Bookish Matters

The person, be it gentleman or lady, who has not pleasure in a good novel, must be intolerably stupid.

—Jane Austen, Northanger Abbey

Monday, August 30, 2010

Stuck in Moscow Without a Book

Today is the worst day of my life.

Two different libraries refused to let me check out books. I am stuck in Moscow Idaho without library access. What happened to the friendly no-questions-asked outlook of the Chelan Library I saw this summer?

The public library wouldn't give me a library card! They don't believe I'm a resident! They think I'm a book thief who goes from county to county getting library cards to check out books and then never returning the books. They think I'm going to smear mayo under the dust jackets and put condiments in their book drop. Well I don't need a library card to put condiments in your book drop, Latah County!

Sunday, August 29, 2010


Marianne Moore

I, too, dislike it: there are things that are important beyond
all this fiddle.
Reading it, however, with a perfect contempt for it, one
discovers in
it after all, a place for the genuine.
Hands that can grasp, eyes
that can dilate, hair that can rise
if it must, these things are important not because a

high-sounding interpretation can be put upon them but because
they are
useful. When they become so derivative as to become
the same thing may be said for all of us, that we
do not admire what
we cannot understand: the bat
holding on upside down or in quest of something to

eat, elephants pushing, a wild horse taking a roll, a tireless
wolf under
a tree, the immovable critic twitching his skin like a horse
that feels a flea, the base-
ball fan, the statistician--
nor is it valid
to discriminate against "business documents and

school-books"; all these phenomena are important. One must make
a distinction
however: when dragged into prominence by half poets, the
result is not poetry,
nor till the poets among us can be
"literalists of
the imagination"--above
insolence and triviality and can present

for inspection, "imaginary gardens with real toads in them,"
shall we have
it. In the meantime, if you demand on the one hand,
the raw material of poetry in
all its rawness and
that which is on the other hand
genuine, you are interested in poetry.

Friday, August 27, 2010


Every time I'm in a nonfiction class (as in personal essay, memoir), the question of veracity and factualism inevitably comes up. Can I make up what color shirt I was wearing when I was five? If I remember the gist of a conversation, can I invent the dialogue? Can I write this scene to serve my emotional truth, my psychological reality, rather than the literal truth? Annie Dillard's imaginary cat will be mentioned. Someone will bring up Judy Blunt's green typewriter that her uncle didn't actually destroy with a sledgehammer in a fit of anger. James Frey's novel sold as memoir.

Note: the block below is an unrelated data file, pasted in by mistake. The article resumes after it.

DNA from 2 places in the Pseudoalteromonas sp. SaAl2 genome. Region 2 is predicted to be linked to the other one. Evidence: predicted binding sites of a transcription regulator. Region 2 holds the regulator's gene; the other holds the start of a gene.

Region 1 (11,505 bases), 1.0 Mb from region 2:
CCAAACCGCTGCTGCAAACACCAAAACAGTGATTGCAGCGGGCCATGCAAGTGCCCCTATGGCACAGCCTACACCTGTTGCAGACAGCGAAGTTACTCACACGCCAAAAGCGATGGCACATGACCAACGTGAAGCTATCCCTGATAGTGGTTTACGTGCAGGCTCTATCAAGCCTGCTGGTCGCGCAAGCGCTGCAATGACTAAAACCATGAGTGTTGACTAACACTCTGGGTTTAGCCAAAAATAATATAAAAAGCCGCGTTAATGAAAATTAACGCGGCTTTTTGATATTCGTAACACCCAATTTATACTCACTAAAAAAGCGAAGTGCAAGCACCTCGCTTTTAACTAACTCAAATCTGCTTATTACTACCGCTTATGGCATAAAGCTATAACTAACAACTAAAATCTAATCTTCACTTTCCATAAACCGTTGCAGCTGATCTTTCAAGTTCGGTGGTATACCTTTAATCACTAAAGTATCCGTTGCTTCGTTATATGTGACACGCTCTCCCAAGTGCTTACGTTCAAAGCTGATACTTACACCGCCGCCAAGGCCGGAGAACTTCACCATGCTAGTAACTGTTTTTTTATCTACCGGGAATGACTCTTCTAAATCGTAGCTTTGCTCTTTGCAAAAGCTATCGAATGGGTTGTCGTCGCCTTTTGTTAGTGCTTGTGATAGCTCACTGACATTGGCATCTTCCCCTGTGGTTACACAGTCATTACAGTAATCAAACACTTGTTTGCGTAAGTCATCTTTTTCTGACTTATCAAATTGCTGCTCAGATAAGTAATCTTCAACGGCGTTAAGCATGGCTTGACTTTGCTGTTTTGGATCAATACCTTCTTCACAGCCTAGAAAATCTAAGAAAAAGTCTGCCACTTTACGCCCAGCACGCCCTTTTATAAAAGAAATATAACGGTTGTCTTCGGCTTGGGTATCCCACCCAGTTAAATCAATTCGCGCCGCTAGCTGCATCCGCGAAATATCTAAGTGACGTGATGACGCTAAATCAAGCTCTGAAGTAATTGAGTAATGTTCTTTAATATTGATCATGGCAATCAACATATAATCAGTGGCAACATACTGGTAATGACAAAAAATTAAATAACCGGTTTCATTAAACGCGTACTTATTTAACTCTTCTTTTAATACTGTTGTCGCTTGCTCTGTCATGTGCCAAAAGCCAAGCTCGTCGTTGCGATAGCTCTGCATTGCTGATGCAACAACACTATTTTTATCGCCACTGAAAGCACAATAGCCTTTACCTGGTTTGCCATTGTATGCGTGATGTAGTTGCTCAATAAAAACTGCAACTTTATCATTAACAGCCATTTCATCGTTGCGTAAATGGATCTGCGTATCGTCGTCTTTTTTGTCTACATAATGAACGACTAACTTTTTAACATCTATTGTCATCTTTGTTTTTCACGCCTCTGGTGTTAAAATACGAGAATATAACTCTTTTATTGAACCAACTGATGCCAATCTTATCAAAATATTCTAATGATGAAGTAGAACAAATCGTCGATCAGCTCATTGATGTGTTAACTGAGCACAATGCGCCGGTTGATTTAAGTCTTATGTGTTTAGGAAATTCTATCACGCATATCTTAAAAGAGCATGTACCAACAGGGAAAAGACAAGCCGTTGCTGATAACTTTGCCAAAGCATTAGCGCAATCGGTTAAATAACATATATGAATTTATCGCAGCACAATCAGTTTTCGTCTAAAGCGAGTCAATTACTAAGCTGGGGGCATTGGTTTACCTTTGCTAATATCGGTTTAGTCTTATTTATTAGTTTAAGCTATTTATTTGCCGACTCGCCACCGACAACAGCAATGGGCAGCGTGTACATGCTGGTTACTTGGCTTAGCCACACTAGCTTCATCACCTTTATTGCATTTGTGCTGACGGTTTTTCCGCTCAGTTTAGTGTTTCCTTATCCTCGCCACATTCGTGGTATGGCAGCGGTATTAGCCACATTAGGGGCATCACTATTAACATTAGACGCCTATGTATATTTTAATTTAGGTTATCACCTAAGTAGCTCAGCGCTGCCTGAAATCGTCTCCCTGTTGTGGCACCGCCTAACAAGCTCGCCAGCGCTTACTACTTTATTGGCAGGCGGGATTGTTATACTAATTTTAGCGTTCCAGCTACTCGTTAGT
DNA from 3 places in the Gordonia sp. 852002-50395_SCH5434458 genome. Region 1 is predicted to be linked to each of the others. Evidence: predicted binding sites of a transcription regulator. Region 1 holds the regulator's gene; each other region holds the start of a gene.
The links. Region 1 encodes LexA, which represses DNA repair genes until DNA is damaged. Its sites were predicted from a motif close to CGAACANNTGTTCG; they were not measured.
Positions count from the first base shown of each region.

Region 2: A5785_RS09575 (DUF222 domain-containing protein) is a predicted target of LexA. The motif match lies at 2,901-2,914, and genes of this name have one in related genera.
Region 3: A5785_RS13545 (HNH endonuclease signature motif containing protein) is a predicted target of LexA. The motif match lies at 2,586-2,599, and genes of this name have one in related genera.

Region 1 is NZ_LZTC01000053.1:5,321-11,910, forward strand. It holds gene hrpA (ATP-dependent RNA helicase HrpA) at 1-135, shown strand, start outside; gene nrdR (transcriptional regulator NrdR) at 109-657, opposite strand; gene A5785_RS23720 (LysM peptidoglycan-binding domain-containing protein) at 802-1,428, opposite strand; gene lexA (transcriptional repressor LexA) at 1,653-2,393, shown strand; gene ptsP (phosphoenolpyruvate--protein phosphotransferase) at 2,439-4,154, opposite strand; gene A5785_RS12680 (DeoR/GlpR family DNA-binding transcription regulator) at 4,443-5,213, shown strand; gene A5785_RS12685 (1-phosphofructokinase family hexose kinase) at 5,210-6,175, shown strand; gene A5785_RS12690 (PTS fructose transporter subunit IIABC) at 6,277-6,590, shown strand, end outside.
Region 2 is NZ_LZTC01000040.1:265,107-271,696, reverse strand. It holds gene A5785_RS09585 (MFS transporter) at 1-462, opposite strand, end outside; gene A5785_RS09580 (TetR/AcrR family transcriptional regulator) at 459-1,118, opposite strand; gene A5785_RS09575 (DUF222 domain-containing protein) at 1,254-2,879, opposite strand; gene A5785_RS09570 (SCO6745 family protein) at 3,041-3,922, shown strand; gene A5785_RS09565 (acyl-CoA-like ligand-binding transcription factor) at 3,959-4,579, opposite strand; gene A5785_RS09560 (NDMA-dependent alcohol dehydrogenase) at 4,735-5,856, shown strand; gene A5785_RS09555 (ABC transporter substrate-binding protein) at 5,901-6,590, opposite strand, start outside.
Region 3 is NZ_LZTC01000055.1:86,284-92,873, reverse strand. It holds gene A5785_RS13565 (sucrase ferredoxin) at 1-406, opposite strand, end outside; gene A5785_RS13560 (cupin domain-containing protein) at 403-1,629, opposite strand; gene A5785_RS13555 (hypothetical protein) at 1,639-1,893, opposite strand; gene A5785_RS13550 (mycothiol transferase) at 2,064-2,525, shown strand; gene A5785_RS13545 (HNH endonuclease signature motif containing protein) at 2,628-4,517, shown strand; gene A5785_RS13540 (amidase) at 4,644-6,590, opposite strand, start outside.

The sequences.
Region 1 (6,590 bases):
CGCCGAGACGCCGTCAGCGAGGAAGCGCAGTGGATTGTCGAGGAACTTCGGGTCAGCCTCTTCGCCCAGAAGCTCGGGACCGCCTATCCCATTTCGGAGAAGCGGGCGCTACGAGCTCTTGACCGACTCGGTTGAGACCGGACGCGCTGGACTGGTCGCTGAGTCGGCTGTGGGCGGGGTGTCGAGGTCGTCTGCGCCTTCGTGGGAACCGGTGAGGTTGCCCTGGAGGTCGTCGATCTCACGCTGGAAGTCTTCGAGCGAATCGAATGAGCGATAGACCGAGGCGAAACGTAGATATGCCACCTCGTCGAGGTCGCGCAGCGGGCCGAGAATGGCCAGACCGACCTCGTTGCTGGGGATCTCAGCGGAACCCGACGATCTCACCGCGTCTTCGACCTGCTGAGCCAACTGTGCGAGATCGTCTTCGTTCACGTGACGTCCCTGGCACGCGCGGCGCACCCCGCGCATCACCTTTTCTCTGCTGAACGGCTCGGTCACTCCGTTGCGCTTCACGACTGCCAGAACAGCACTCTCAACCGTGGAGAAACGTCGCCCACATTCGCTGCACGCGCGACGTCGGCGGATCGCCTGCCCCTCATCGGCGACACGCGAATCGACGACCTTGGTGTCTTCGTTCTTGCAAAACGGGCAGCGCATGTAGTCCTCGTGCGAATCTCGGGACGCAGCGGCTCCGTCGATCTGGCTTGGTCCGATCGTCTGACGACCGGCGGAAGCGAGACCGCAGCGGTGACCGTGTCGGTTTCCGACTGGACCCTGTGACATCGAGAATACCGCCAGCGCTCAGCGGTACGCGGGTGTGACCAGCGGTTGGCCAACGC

In Reality Hunger: A Manifesto, David Shields argues that every time we put pen to paper, every time we open our mouths, every we time we recall a memory, we are creating fiction. By deciding which memory to include in our memoir and which to leave out we are shaping our reality fictitiously. By using words to describe what was a physical incident we depart from the facts. By using metaphor we are giving coherence and form to meaningless circumstances. By remembering at all we are changing, shaping, creating. What is more faulty than a memory?

David Shields: "Just as out-and-out fiction no longer compels my attention, neither does straight-ahead memoir. I want the contingency of life, the unpredictability, the unknowability, the mysteriousness, and these are best captured when the work can bend at will to what it needs: fiction, fantasy, memoir, meditation, confession, reportage."

So where do you draw the line? Do you invent a scene because it illustrates your emotional truth? Do you blend fact and fiction to keep your readers on their toes, or in order to make a better story, or just for the fun of it, because writing is an inherently creative act? Because the world is uncertain and our writing should be too?

Tuesday, August 24, 2010

Dare Double Dare You Can't Catch Me, I'll Beat You to the Top of the Coconut Tree

I've moved to Moscow Idaho and grad school has started but I still don't have internet in my apartment. But it's time to stop postponing writing blogs about what I read this summer. And it wouldn't have been good of me if I went a whole summer reading children's books to children and didn't talk about those books in my quote unquote book blog.

I was reading books to three-year-olds and younger. Maybe to properly "get" a book you have to read it over and over to its intended audience. Take for instance the 1989 classic Chicka Chicka Boom Boom. I don't remember liking it as a kid. It's on the List of 100 Children's Books You Should Read, so I read it last year. Was unimpressed. Read it again this summer to my kids. Unimpressed, and thought the words didn't completely match up with the illustrations. But my kids loved it. My favorite three-year-old had me read it to him every day, sometimes multiple times a day. One day we went on a "field trip" (walked to a nearby building) and he found a Bible and asked me to read it to him. So I opened it up and said, "A told B and B told C, I'll meet you at the top of the coconut tree... Chicka chicka boom boom, will there be enough room?" I had the book memorized, and I wouldn't be surprised if my little buddy did too.